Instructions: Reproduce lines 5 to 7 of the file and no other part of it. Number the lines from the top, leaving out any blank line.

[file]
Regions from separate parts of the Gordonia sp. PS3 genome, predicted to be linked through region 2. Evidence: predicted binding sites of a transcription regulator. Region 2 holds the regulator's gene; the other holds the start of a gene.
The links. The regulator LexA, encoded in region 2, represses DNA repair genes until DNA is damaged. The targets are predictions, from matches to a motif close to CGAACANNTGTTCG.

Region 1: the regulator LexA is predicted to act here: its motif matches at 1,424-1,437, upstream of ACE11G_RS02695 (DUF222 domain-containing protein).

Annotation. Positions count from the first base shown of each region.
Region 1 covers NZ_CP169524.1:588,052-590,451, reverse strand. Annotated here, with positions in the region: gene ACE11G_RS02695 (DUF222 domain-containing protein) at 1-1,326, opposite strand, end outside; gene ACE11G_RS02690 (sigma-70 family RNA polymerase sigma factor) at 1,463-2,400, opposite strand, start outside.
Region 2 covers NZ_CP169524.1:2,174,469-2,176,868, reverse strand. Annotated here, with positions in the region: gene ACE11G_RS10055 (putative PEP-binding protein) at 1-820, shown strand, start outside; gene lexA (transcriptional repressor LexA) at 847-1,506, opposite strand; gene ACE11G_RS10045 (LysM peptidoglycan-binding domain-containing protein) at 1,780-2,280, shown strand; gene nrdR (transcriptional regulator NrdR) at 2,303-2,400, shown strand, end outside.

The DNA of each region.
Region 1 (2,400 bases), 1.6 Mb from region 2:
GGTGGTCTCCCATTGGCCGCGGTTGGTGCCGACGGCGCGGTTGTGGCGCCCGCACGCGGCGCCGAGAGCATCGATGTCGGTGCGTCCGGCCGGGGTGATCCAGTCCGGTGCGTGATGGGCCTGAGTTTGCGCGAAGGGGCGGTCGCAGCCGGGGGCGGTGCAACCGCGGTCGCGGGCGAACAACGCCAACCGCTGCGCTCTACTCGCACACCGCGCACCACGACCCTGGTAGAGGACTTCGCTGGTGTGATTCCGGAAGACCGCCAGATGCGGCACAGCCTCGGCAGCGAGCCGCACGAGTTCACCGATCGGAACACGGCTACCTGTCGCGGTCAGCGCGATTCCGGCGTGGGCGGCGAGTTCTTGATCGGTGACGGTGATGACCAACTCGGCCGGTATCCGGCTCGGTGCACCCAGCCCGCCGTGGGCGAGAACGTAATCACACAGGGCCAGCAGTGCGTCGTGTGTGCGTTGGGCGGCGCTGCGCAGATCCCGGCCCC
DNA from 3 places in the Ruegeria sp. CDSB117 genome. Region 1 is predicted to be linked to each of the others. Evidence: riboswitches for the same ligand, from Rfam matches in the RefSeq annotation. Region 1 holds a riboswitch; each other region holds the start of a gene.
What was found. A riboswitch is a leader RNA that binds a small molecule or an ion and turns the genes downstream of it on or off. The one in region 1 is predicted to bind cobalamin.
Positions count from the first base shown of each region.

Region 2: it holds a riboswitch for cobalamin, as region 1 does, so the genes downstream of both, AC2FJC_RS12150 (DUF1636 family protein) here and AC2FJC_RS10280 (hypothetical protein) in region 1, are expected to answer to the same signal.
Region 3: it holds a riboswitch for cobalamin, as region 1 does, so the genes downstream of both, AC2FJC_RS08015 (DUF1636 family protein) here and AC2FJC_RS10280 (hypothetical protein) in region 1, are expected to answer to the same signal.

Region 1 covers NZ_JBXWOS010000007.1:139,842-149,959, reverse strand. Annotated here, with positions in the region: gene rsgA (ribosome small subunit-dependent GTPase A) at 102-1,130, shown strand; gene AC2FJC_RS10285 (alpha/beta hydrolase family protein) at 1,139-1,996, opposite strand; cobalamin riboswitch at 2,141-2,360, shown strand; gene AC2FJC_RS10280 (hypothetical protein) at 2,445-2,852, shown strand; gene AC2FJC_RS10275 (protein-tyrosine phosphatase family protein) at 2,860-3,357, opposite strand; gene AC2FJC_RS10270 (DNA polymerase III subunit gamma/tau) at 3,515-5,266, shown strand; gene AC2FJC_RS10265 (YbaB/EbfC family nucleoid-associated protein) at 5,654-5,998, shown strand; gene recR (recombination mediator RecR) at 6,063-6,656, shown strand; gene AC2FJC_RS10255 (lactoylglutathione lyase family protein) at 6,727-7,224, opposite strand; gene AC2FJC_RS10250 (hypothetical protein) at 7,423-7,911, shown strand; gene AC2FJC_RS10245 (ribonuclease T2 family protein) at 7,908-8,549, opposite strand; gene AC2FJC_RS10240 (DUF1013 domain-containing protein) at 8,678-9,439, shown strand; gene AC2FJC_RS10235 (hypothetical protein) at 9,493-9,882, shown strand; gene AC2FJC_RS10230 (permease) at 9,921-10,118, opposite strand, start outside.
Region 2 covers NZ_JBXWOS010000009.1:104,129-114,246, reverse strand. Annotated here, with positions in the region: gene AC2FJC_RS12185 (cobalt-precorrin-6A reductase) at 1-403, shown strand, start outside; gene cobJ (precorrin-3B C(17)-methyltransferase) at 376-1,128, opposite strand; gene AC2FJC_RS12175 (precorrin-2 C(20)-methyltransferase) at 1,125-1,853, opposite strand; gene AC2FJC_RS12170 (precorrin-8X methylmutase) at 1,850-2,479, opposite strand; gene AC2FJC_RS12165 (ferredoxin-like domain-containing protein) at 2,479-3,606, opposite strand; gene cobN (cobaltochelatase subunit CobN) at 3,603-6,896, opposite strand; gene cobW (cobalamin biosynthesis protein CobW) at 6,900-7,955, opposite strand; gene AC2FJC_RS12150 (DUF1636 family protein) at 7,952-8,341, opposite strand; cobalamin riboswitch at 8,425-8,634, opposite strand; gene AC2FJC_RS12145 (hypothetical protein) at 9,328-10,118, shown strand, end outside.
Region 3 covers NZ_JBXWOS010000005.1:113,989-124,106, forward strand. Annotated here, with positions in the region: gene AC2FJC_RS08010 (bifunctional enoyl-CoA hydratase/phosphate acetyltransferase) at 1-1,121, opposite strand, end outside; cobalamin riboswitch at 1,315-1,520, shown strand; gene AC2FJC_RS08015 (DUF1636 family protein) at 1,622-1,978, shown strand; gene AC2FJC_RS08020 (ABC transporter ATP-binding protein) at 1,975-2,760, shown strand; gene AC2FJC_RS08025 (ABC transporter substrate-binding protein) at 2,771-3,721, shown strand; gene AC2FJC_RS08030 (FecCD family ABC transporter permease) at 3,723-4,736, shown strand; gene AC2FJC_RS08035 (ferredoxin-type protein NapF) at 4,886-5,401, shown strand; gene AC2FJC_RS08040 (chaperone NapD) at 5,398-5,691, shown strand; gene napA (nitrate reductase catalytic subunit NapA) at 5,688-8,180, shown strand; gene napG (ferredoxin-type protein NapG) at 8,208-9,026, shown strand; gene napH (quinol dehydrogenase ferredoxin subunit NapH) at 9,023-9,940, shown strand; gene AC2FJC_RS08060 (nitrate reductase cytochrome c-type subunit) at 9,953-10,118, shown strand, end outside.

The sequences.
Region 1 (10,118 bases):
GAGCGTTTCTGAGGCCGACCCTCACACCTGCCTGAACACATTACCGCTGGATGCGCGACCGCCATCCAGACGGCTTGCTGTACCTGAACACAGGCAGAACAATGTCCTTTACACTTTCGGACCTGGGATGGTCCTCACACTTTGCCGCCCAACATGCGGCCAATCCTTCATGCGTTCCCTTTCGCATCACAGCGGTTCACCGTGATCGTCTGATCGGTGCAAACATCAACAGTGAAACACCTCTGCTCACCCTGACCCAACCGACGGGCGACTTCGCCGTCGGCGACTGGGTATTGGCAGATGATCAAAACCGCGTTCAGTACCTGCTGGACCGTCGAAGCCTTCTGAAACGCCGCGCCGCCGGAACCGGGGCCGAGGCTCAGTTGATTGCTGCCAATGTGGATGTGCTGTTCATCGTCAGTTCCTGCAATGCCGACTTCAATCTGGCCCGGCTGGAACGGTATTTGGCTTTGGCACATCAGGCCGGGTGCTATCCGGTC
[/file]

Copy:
Region 1 covers NZ_CP169524.1:588,052-590,451, reverse strand. Annotated here, with positions in the region: gene ACE11G_RS02695 (DUF222 domain-containing protein) at 1-1,326, opposite strand, end outside; gene ACE11G_RS02690 (sigma-70 family RNA polymerase sigma factor) at 1,463-2,400, opposite strand, start outside.
Region 2 covers NZ_CP169524.1:2,174,469-2,176,868, reverse strand. Annotated here, with positions in the region: gene ACE11G_RS10055 (putative PEP-binding protein) at 1-820, shown strand, start outside; gene lexA (transcriptional repressor LexA) at 847-1,506, opposite strand; gene ACE11G_RS10045 (LysM peptidoglycan-binding domain-containing protein) at 1,780-2,280, shown strand; gene nrdR (transcriptional regulator NrdR) at 2,303-2,400, shown strand, end outside.

The DNA of each region.